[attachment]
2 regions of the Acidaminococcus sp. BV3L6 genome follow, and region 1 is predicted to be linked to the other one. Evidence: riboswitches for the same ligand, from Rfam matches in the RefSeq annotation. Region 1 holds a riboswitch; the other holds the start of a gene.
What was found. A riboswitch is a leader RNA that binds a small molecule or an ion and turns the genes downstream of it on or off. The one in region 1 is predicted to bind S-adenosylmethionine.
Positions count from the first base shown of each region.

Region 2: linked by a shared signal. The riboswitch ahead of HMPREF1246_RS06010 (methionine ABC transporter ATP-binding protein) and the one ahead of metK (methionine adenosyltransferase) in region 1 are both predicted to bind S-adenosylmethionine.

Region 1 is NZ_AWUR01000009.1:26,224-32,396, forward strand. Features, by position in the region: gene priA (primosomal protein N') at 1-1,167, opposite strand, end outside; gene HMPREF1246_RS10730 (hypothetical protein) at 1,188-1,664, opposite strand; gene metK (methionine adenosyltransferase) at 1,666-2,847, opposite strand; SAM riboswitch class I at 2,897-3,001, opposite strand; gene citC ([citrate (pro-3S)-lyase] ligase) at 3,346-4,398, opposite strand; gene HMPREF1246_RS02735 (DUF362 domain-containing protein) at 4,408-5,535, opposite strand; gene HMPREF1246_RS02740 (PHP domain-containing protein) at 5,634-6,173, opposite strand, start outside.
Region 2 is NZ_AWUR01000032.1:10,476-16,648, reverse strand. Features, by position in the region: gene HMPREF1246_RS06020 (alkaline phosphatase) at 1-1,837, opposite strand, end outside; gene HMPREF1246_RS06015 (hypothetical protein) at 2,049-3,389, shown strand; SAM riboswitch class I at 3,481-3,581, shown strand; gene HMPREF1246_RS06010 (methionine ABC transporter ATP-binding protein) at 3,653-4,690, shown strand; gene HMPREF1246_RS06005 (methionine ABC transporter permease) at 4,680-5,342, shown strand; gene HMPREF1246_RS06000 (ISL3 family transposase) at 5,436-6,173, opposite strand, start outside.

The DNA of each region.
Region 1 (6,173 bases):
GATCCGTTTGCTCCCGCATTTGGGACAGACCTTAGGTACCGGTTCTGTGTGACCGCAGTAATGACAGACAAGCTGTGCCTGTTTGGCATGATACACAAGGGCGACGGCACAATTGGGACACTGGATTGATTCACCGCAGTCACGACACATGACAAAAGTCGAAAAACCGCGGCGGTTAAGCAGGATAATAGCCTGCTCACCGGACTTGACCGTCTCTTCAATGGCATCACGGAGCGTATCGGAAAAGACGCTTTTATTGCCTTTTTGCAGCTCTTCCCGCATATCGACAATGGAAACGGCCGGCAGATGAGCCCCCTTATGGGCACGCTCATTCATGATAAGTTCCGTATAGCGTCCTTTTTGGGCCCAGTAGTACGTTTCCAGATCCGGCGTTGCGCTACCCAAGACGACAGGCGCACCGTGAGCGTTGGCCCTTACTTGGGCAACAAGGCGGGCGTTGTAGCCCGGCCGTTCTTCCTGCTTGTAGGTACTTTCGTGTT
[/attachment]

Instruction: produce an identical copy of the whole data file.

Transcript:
2 regions of the Acidaminococcus sp. BV3L6 genome follow, and region 1 is predicted to be linked to the other one. Evidence: riboswitches for the same ligand, from Rfam matches in the RefSeq annotation. Region 1 holds a riboswitch; the other holds the start of a gene.
What was found. A riboswitch is a leader RNA that binds a small molecule or an ion and turns the genes downstream of it on or off. The one in region 1 is predicted to bind S-adenosylmethionine.
Positions count from the first base shown of each region.

Region 2: linked by a shared signal. The riboswitch ahead of HMPREF1246_RS06010 (methionine ABC transporter ATP-binding protein) and the one ahead of metK (methionine adenosyltransferase) in region 1 are both predicted to bind S-adenosylmethionine.

Region 1 is NZ_AWUR01000009.1:26,224-32,396, forward strand. Features, by position in the region: gene priA (primosomal protein N') at 1-1,167, opposite strand, end outside; gene HMPREF1246_RS10730 (hypothetical protein) at 1,188-1,664, opposite strand; gene metK (methionine adenosyltransferase) at 1,666-2,847, opposite strand; SAM riboswitch class I at 2,897-3,001, opposite strand; gene citC ([citrate (pro-3S)-lyase] ligase) at 3,346-4,398, opposite strand; gene HMPREF1246_RS02735 (DUF362 domain-containing protein) at 4,408-5,535, opposite strand; gene HMPREF1246_RS02740 (PHP domain-containing protein) at 5,634-6,173, opposite strand, start outside.
Region 2 is NZ_AWUR01000032.1:10,476-16,648, reverse strand. Features, by position in the region: gene HMPREF1246_RS06020 (alkaline phosphatase) at 1-1,837, opposite strand, end outside; gene HMPREF1246_RS06015 (hypothetical protein) at 2,049-3,389, shown strand; SAM riboswitch class I at 3,481-3,581, shown strand; gene HMPREF1246_RS06010 (methionine ABC transporter ATP-binding protein) at 3,653-4,690, shown strand; gene HMPREF1246_RS06005 (methionine ABC transporter permease) at 4,680-5,342, shown strand; gene HMPREF1246_RS06000 (ISL3 family transposase) at 5,436-6,173, opposite strand, start outside.

The DNA of each region.
Region 1 (6,173 bases):
GATCCGTTTGCTCCCGCATTTGGGACAGACCTTAGGTACCGGTTCTGTGTGACCGCAGTAATGACAGACAAGCTGTGCCTGTTTGGCATGATACACAAGGGCGACGGCACAATTGGGACACTGGATTGATTCACCGCAGTCACGACACATGACAAAAGTCGAAAAACCGCGGCGGTTAAGCAGGATAATAGCCTGCTCACCGGACTTGACCGTCTCTTCAATGGCATCACGGAGCGTATCGGAAAAGACGCTTTTATTGCCTTTTTGCAGCTCTTCCCGCATATCGACAATGGAAACGGCCGGCAGATGAGCCCCCTTATGGGCACGCTCATTCATGATAAGTTCCGTATAGCGTCCTTTTTGGGCCCAGTAGTACGTTTCCAGATCCGGCGTTGCGCTACCCAAGACGACAGGCGCACCGTGAGCGTTGGCCCTTACTTGGGCAACAAGGCGGGCGTTGTAGCCCGGCCGTTCTTCCTGCTTGTAGGTACTTTCGTGTT